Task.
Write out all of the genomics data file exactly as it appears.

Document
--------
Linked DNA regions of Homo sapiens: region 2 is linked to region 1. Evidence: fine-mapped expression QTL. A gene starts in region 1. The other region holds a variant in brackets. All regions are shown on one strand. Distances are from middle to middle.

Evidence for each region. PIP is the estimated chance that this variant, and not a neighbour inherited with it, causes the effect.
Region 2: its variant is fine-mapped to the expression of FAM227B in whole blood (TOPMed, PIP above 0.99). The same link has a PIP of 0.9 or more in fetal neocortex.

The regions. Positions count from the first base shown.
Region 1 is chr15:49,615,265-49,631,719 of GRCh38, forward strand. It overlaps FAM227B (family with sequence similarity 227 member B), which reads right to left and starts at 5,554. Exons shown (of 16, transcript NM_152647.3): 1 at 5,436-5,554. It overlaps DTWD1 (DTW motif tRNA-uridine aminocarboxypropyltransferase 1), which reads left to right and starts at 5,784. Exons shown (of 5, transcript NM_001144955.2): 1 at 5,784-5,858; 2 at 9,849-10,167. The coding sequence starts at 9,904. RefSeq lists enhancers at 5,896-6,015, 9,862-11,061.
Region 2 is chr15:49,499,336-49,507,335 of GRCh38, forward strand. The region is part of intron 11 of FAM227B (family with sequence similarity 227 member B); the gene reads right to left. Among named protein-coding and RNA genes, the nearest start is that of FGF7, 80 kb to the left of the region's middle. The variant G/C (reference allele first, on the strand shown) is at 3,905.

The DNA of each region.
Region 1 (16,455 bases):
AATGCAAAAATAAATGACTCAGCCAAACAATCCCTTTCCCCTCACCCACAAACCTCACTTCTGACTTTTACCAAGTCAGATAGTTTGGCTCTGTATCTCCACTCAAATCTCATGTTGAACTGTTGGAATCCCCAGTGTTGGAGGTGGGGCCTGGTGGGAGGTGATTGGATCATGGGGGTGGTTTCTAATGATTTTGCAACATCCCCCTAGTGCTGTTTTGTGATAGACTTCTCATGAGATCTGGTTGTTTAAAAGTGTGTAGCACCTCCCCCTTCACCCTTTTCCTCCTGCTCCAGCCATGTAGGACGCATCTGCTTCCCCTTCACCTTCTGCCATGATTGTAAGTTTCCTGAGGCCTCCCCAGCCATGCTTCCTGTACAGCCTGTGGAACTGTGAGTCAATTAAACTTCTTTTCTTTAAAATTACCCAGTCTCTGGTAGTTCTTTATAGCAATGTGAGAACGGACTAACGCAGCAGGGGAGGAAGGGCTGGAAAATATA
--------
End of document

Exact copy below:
Linked DNA regions of Homo sapiens: region 2 is linked to region 1. Evidence: fine-mapped expression QTL. A gene starts in region 1. The other region holds a variant in brackets. All regions are shown on one strand. Distances are from middle to middle.

Evidence for each region. PIP is the estimated chance that this variant, and not a neighbour inherited with it, causes the effect.
Region 2: its variant is fine-mapped to the expression of FAM227B in whole blood (TOPMed, PIP above 0.99). The same link has a PIP of 0.9 or more in fetal neocortex.

The regions. Positions count from the first base shown.
Region 1 is chr15:49,615,265-49,631,719 of GRCh38, forward strand. It overlaps FAM227B (family with sequence similarity 227 member B), which reads right to left and starts at 5,554. Exons shown (of 16, transcript NM_152647.3): 1 at 5,436-5,554. It overlaps DTWD1 (DTW motif tRNA-uridine aminocarboxypropyltransferase 1), which reads left to right and starts at 5,784. Exons shown (of 5, transcript NM_001144955.2): 1 at 5,784-5,858; 2 at 9,849-10,167. The coding sequence starts at 9,904. RefSeq lists enhancers at 5,896-6,015, 9,862-11,061.
Region 2 is chr15:49,499,336-49,507,335 of GRCh38, forward strand. The region is part of intron 11 of FAM227B (family with sequence similarity 227 member B); the gene reads right to left. Among named protein-coding and RNA genes, the nearest start is that of FGF7, 80 kb to the left of the region's middle. The variant G/C (reference allele first, on the strand shown) is at 3,905.

The DNA of each region.
Region 1 (16,455 bases):
AATGCAAAAATAAATGACTCAGCCAAACAATCCCTTTCCCCTCACCCACAAACCTCACTTCTGACTTTTACCAAGTCAGATAGTTTGGCTCTGTATCTCCACTCAAATCTCATGTTGAACTGTTGGAATCCCCAGTGTTGGAGGTGGGGCCTGGTGGGAGGTGATTGGATCATGGGGGTGGTTTCTAATGATTTTGCAACATCCCCCTAGTGCTGTTTTGTGATAGACTTCTCATGAGATCTGGTTGTTTAAAAGTGTGTAGCACCTCCCCCTTCACCCTTTTCCTCCTGCTCCAGCCATGTAGGACGCATCTGCTTCCCCTTCACCTTCTGCCATGATTGTAAGTTTCCTGAGGCCTCCCCAGCCATGCTTCCTGTACAGCCTGTGGAACTGTGAGTCAATTAAACTTCTTTTCTTTAAAATTACCCAGTCTCTGGTAGTTCTTTATAGCAATGTGAGAACGGACTAACGCAGCAGGGGAGGAAGGGCTGGAAAATATA